Mission Hill

There are many things that I don’t remember about my childhood, but I remember clearly the day Miss Green took me to Mission Hill’s Home for Children.  I was four years old when she took me out of Family Court and drove me in her car to Mission Hill.  Miss Green was a white lady, in her mid to late twenties.   It was cold November day as we approached the doors to the orphanage.  I could scarcely hear Miss Green talking very softly to herself, as if she were going over a list of things in her head.  I turned and looked up at her as she rung the buzzer with her free hand, the other hand was held fast to mine.  She said quietly, “This is just business,  You can do this.” As an adult, I understood that she was preparing herself to do this uncomfortable thing of leaving me here.  I guess she felt like she was leaving  a lost puppy at a shelter,  that she had found at the door of her apartment.  She knew that she couldn’t keep it,   because it would violate her lease.   I had stayed with her since she took me from Mrs. Wilson’s house, about four days.  The last time I remember being at my parent’s home,  I was brought out of my house, under a blanket by a big white policeman. I couldn’t see much, just flashing red lights.  I stayed at our across the street neighbor Mrs. Wilson’s house that night.  I was anxious with fear and cried myself back to sleep.  The next morning Ma or Papa never came to get me,  and it was a long and terrible rainy day.  I cried out for my folks but Ms. Wilson said that they wouldn’t be coming  back anytime soon,  and that they where in God’s hands.   I asked her can she take me to them.  She said no, that was for God to do, but that I would see them again some day.  It was on the second day Miss Green came to Mrs. Wilson’s house.  They sat at the table, and drank coffee while they talked.  I recall Mrs. Wilson saying  “I’se  is too old to raise a baby boy all by me-self,  and they didn’t have no family that I knows of!”  Miss Green wrote in her notebook as Mrs. Wilson spoke.  ” Now I feels sorry for the little baby but there ain’t nothing that I can do!   My husband’s been gone 19 years come July, and I can barely get by on my Widows Pension as it is.  Ain’t no way I’se can afford to feed another mouth!”  Miss Green spoke up ” The State can help you with money from his survivor benefits, and he will get a food allotment.”   Mrs. Wilson seemed to mull it over for a minute, before she finally said ” No Ma’am, I’se just too old to take up minding another child,  I knows God says when its time for Him to call you home, but at my age, it is more likely than not,  that I won’t be here in this world when that baby starts school!  And you will be right back here to get him anyways. ”  Miss Green seemed to reach a troubled decision, she would have to take me to the orphanage.  A very well recommended state run school.  Mission Hill began as Junior college during the mid 1800’s, founded by the Mission Hill Catholic church.  The building was constructed at the conclusion of the Civil War.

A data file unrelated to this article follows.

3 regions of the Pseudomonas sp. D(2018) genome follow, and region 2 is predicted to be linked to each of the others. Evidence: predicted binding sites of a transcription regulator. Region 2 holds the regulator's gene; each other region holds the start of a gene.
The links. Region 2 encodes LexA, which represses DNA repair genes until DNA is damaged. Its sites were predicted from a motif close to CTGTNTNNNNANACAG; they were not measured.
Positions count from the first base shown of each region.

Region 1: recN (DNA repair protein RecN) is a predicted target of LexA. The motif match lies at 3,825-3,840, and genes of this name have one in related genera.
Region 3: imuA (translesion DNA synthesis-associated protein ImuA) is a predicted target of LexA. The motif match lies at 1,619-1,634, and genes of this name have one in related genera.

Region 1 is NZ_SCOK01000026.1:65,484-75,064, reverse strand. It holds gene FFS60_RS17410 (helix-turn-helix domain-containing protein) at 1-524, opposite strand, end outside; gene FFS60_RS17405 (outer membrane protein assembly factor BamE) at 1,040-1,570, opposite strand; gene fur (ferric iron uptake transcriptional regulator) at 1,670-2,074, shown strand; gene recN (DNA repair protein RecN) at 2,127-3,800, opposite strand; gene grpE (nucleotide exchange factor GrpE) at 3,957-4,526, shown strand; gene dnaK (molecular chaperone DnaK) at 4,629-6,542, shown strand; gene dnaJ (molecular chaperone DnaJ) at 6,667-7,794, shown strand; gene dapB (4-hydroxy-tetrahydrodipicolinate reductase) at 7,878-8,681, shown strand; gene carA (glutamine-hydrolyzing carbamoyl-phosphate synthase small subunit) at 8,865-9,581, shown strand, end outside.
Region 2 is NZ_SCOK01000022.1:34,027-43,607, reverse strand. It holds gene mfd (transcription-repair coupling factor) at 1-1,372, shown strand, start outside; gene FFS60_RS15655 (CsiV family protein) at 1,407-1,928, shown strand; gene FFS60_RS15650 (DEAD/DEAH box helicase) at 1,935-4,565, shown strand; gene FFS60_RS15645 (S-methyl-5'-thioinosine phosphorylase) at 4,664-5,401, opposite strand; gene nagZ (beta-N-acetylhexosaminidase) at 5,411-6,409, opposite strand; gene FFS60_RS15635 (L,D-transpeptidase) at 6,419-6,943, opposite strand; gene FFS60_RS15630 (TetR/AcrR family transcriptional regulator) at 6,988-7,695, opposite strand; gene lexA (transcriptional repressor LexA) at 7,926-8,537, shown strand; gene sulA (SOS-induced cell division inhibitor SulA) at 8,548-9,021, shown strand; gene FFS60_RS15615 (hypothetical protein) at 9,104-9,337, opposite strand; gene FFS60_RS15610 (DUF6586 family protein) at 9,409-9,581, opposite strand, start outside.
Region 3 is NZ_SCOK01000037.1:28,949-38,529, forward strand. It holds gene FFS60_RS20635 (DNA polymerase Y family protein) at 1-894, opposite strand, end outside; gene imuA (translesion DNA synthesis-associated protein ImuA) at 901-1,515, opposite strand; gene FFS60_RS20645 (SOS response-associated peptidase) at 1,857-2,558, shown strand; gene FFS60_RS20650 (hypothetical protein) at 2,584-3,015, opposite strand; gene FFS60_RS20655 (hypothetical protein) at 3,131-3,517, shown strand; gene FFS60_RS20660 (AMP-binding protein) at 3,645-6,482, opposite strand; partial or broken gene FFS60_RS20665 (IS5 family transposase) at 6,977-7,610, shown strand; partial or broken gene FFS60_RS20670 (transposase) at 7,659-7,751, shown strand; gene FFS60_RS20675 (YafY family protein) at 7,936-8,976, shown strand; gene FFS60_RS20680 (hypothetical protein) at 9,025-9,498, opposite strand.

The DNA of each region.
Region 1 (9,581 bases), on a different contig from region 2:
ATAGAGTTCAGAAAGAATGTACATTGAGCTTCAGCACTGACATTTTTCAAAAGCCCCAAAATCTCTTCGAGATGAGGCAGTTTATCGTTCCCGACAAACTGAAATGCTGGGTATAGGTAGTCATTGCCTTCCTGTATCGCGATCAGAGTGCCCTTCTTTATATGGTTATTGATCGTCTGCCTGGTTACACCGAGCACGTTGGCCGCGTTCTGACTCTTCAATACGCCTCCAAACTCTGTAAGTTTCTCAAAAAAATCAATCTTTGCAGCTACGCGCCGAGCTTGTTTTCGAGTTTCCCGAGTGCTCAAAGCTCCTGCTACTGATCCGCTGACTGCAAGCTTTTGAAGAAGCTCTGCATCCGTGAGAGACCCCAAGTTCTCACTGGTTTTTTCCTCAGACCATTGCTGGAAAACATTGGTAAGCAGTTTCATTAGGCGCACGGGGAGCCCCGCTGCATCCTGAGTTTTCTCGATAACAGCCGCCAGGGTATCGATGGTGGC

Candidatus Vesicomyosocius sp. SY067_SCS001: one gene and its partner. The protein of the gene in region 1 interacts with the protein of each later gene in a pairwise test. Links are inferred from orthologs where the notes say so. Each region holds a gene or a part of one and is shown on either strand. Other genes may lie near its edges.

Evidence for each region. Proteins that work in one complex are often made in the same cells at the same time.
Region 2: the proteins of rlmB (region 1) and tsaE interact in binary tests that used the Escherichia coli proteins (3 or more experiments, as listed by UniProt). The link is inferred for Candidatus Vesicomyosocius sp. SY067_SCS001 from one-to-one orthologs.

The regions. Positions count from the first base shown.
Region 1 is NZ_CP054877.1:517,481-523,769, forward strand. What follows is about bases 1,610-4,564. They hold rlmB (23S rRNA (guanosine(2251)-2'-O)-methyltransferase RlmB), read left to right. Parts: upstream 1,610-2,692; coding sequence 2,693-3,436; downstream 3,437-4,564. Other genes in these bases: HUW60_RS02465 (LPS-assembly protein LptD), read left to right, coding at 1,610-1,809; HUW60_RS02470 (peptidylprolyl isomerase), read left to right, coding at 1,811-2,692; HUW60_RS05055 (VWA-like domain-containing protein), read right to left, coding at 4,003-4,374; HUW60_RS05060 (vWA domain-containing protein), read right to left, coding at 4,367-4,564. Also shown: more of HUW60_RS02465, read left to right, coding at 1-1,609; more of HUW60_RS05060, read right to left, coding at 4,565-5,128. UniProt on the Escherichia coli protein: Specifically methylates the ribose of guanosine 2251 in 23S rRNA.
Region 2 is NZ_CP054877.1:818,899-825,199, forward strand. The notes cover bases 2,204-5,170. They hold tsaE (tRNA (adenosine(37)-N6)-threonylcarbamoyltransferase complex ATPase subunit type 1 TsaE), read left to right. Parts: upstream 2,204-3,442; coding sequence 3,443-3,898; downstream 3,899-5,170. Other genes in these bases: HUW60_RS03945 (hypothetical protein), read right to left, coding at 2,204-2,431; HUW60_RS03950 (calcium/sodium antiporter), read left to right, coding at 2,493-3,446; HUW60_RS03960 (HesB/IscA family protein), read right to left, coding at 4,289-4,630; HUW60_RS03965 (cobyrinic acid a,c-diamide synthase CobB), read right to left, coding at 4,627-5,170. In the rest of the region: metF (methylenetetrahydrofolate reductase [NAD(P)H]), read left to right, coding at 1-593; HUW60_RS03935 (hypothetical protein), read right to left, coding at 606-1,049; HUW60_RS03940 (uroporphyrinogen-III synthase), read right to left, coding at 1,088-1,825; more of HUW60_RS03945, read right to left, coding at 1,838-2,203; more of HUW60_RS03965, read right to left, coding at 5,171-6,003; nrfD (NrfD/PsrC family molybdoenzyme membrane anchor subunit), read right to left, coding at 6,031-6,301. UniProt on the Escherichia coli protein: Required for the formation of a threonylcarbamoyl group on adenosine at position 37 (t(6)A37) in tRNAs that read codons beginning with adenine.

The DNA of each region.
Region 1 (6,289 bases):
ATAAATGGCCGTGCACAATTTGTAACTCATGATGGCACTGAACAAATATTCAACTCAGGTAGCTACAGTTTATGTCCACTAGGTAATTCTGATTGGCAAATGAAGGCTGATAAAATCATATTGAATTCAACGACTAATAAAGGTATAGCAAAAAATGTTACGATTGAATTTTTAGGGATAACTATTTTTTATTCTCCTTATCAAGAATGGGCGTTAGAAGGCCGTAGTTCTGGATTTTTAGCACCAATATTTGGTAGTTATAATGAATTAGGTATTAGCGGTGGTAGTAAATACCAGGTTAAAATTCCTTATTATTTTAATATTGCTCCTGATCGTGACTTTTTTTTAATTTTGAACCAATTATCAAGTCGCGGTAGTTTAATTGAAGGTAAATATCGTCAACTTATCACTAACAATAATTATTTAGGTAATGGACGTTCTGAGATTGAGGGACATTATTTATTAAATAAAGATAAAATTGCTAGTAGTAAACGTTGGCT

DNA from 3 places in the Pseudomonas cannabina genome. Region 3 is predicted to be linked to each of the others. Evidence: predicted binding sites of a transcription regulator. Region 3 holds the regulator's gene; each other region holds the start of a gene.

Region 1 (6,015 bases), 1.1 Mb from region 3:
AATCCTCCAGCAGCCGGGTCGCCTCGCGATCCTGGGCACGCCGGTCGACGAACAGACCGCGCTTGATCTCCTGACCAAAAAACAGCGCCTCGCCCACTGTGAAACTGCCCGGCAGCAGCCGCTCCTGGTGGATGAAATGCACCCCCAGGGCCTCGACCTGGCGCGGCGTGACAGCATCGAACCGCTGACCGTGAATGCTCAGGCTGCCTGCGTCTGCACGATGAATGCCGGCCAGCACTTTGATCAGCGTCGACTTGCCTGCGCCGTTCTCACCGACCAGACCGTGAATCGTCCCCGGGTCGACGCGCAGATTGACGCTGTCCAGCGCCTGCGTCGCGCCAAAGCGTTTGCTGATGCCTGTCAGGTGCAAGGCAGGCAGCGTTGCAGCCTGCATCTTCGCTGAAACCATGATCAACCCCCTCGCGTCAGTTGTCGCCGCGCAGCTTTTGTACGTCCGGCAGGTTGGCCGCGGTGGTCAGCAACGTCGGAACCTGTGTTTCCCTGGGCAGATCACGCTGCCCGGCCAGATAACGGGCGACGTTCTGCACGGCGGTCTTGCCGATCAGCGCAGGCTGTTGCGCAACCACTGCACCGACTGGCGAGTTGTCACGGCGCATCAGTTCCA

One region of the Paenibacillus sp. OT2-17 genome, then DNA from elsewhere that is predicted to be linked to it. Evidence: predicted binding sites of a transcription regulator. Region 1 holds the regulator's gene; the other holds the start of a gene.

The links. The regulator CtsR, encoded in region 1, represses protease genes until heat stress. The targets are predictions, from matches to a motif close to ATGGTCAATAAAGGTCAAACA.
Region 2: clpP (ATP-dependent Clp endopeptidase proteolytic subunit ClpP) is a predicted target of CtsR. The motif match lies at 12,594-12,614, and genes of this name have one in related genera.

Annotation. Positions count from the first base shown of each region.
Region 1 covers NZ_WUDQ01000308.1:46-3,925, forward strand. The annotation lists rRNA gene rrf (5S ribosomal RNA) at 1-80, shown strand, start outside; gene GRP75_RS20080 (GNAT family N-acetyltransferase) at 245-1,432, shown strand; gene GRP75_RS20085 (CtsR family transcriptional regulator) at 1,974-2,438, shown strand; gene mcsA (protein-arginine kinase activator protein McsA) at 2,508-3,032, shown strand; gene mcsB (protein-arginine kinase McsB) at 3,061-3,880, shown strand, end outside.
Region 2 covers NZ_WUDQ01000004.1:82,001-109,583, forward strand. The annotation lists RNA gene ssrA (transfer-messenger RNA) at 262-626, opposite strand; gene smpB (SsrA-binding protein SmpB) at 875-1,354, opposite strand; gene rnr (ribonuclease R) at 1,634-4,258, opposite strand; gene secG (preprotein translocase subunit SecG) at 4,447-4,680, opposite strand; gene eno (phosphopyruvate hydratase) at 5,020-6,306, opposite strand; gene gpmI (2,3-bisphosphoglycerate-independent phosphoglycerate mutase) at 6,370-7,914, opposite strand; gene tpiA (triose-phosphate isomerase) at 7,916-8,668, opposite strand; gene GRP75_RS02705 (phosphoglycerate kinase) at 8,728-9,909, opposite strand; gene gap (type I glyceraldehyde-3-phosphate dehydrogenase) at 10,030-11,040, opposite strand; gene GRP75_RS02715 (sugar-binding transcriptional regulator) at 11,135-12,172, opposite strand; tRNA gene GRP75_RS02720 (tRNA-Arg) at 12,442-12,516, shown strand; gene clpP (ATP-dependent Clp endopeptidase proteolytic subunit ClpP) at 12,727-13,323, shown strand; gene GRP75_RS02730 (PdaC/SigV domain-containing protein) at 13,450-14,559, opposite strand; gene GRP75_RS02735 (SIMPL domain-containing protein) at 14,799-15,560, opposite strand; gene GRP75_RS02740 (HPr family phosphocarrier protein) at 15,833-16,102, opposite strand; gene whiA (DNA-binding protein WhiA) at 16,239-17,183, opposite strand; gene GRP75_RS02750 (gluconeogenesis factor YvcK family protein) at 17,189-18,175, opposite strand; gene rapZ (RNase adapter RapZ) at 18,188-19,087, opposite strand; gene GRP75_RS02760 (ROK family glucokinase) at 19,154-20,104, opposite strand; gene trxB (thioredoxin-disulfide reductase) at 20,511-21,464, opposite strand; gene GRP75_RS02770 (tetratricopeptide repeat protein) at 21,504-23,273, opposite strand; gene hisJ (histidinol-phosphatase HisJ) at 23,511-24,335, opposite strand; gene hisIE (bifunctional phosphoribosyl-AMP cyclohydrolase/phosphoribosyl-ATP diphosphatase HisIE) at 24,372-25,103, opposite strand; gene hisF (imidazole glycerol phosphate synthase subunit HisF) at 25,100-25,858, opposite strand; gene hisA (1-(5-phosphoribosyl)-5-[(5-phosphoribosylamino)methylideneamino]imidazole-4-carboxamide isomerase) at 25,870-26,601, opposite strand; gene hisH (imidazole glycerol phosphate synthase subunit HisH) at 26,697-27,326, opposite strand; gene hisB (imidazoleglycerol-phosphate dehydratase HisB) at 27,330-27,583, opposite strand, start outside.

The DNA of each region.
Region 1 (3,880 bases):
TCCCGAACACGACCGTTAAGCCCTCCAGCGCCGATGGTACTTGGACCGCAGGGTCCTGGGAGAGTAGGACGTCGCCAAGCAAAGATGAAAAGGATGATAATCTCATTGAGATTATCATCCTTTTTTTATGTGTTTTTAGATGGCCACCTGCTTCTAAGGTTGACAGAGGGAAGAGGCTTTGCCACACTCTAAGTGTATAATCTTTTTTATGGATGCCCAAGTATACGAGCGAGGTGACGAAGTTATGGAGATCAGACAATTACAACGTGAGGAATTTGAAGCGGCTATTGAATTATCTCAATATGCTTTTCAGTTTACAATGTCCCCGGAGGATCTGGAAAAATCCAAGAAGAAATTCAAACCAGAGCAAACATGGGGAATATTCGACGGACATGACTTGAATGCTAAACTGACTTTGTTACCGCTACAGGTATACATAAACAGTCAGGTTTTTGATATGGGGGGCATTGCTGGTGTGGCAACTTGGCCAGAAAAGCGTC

8 thoughts on “Mission Hill

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    • I would imagine that reading an old paper is how they were raised. I know that my own father would sit for an hour and read while enjoying his pipe, and I found out later that he could read only at a very rudimentary level. He would tell stories of my grandfather doing that very same thing. A quest for continuity.


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